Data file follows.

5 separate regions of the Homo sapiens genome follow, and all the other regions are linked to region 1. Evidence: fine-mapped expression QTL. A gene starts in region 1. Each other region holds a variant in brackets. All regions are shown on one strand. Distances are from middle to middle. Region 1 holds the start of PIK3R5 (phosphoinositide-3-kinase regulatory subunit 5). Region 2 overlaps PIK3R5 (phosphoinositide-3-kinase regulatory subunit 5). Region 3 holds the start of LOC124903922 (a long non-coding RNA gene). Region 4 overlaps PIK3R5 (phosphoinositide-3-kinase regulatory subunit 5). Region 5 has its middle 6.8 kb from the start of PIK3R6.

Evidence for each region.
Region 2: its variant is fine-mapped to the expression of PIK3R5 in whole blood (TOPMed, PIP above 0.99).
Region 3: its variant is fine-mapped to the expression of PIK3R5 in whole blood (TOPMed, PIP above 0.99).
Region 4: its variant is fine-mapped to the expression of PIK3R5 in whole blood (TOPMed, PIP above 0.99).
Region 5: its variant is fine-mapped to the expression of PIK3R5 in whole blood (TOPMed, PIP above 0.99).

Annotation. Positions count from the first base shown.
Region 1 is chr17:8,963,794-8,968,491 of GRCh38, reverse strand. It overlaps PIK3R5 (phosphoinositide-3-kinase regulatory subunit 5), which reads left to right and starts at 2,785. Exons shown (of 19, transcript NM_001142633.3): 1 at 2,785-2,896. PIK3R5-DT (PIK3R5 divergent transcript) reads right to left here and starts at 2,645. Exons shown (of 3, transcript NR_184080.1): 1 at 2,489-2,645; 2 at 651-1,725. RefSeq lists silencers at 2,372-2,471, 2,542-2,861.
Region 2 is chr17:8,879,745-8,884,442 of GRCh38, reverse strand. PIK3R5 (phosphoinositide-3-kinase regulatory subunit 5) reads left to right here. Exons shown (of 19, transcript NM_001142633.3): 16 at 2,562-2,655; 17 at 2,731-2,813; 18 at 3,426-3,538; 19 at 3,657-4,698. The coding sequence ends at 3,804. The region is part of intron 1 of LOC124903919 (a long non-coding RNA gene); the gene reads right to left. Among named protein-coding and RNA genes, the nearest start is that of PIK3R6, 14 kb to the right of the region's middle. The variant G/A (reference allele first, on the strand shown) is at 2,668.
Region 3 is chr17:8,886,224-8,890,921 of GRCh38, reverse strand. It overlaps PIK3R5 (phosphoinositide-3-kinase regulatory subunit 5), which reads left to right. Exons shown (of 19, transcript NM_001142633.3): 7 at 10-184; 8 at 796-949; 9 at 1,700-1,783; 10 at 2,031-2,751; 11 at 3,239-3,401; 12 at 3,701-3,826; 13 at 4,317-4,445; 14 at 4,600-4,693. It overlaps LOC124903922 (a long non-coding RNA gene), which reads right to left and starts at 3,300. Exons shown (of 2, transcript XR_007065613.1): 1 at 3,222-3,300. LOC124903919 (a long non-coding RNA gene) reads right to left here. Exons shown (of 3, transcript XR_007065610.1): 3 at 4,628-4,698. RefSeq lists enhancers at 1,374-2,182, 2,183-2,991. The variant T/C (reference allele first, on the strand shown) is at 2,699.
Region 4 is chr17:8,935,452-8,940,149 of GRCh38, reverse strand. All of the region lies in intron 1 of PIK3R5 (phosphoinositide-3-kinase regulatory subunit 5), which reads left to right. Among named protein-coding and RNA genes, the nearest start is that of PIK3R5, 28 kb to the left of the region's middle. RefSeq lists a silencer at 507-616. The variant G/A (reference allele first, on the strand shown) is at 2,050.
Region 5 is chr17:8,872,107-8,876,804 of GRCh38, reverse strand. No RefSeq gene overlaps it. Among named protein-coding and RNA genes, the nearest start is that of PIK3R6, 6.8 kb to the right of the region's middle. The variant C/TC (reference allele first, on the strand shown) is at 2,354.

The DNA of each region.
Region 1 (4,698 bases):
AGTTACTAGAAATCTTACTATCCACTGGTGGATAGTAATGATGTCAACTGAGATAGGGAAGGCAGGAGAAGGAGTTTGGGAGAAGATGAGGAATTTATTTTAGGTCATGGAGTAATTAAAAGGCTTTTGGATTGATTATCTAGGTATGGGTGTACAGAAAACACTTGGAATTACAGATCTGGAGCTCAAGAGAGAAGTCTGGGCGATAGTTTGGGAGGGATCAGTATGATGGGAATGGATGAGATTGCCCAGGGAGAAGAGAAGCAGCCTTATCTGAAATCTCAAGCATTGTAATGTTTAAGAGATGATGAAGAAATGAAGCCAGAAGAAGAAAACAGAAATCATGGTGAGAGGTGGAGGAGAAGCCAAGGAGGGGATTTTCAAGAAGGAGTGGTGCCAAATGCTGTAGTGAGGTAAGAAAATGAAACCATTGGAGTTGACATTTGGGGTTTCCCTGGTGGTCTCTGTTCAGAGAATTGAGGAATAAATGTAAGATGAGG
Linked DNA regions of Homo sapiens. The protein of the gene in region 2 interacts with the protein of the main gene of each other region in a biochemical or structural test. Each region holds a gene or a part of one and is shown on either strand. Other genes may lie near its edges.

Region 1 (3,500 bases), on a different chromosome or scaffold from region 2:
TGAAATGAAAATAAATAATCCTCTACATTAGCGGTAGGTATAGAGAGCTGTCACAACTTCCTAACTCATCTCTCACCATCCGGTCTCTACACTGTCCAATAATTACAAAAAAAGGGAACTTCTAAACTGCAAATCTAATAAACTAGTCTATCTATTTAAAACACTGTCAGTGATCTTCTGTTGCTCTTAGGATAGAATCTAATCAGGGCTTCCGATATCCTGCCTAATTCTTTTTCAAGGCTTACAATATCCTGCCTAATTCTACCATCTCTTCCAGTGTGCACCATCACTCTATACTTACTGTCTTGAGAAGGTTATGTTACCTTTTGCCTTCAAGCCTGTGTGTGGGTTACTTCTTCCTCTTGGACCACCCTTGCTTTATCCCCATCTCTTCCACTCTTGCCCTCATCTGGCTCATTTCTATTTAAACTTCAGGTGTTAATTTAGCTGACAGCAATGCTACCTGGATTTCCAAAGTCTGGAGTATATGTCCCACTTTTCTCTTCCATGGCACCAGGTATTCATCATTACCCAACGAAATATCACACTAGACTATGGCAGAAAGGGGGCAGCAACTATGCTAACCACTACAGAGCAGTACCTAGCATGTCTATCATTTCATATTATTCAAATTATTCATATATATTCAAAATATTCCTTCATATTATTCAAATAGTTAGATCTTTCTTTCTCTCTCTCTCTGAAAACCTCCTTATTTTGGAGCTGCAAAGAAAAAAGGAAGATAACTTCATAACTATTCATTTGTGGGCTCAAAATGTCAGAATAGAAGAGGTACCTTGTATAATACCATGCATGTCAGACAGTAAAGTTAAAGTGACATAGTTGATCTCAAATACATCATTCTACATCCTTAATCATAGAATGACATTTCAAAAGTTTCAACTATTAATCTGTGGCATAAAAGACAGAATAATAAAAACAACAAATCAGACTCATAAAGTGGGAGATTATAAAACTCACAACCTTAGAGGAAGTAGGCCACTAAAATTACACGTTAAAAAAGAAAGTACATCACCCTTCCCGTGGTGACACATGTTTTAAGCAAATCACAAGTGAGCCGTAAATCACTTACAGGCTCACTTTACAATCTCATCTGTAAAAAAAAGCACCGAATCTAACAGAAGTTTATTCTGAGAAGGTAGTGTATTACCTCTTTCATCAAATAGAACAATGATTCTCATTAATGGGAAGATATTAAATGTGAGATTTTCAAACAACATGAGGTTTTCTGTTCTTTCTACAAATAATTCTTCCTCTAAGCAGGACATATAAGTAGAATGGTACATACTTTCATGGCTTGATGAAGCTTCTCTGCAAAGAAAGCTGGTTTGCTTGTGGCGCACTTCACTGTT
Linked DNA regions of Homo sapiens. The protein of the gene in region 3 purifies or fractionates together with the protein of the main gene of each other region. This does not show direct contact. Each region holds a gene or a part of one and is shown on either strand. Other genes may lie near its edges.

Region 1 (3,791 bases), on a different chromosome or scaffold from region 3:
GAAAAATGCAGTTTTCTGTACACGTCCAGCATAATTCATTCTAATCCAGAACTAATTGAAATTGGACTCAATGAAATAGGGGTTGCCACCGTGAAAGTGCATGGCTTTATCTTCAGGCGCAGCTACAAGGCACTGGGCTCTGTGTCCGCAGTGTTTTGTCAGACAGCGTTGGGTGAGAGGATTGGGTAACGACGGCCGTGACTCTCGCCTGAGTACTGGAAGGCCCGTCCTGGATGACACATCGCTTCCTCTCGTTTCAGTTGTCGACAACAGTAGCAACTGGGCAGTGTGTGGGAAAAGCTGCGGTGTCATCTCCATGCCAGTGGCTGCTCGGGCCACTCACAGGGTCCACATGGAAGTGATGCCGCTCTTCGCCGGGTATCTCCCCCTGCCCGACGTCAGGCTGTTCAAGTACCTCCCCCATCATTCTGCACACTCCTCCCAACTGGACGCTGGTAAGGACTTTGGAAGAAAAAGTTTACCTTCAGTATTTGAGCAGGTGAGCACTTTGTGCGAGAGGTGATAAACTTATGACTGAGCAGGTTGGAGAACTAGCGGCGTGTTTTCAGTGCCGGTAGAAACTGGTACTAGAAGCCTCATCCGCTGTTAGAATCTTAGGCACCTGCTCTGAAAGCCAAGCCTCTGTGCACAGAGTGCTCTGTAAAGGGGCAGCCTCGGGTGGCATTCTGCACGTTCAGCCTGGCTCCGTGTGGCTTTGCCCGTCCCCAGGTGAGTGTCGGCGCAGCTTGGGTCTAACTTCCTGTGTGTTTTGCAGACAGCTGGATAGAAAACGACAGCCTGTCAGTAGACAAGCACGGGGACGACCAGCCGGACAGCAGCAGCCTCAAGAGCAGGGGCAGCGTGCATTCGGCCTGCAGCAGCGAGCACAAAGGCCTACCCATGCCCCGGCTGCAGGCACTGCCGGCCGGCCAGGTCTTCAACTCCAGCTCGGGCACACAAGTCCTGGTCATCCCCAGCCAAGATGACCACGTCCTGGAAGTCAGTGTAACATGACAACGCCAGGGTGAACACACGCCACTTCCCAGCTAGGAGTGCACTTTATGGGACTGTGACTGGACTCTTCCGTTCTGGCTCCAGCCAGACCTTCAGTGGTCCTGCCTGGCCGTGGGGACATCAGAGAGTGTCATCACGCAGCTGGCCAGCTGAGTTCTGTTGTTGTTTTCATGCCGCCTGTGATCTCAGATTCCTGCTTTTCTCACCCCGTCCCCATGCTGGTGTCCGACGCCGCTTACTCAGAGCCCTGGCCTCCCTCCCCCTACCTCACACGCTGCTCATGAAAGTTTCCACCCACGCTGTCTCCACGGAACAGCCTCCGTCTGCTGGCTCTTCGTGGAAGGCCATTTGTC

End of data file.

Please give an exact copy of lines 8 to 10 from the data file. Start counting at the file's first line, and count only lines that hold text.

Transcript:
Region 1 is chr17:8,963,794-8,968,491 of GRCh38, reverse strand. It overlaps PIK3R5 (phosphoinositide-3-kinase regulatory subunit 5), which reads left to right and starts at 2,785. Exons shown (of 19, transcript NM_001142633.3): 1 at 2,785-2,896. PIK3R5-DT (PIK3R5 divergent transcript) reads right to left here and starts at 2,645. Exons shown (of 3, transcript NR_184080.1): 1 at 2,489-2,645; 2 at 651-1,725. RefSeq lists silencers at 2,372-2,471, 2,542-2,861.
Region 2 is chr17:8,879,745-8,884,442 of GRCh38, reverse strand. PIK3R5 (phosphoinositide-3-kinase regulatory subunit 5) reads left to right here. Exons shown (of 19, transcript NM_001142633.3): 16 at 2,562-2,655; 17 at 2,731-2,813; 18 at 3,426-3,538; 19 at 3,657-4,698. The coding sequence ends at 3,804. The region is part of intron 1 of LOC124903919 (a long non-coding RNA gene); the gene reads right to left. Among named protein-coding and RNA genes, the nearest start is that of PIK3R6, 14 kb to the right of the region's middle. The variant G/A (reference allele first, on the strand shown) is at 2,668.
Region 3 is chr17:8,886,224-8,890,921 of GRCh38, reverse strand. It overlaps PIK3R5 (phosphoinositide-3-kinase regulatory subunit 5), which reads left to right. Exons shown (of 19, transcript NM_001142633.3): 7 at 10-184; 8 at 796-949; 9 at 1,700-1,783; 10 at 2,031-2,751; 11 at 3,239-3,401; 12 at 3,701-3,826; 13 at 4,317-4,445; 14 at 4,600-4,693. It overlaps LOC124903922 (a long non-coding RNA gene), which reads right to left and starts at 3,300. Exons shown (of 2, transcript XR_007065613.1): 1 at 3,222-3,300. LOC124903919 (a long non-coding RNA gene) reads right to left here. Exons shown (of 3, transcript XR_007065610.1): 3 at 4,628-4,698. RefSeq lists enhancers at 1,374-2,182, 2,183-2,991. The variant T/C (reference allele first, on the strand shown) is at 2,699.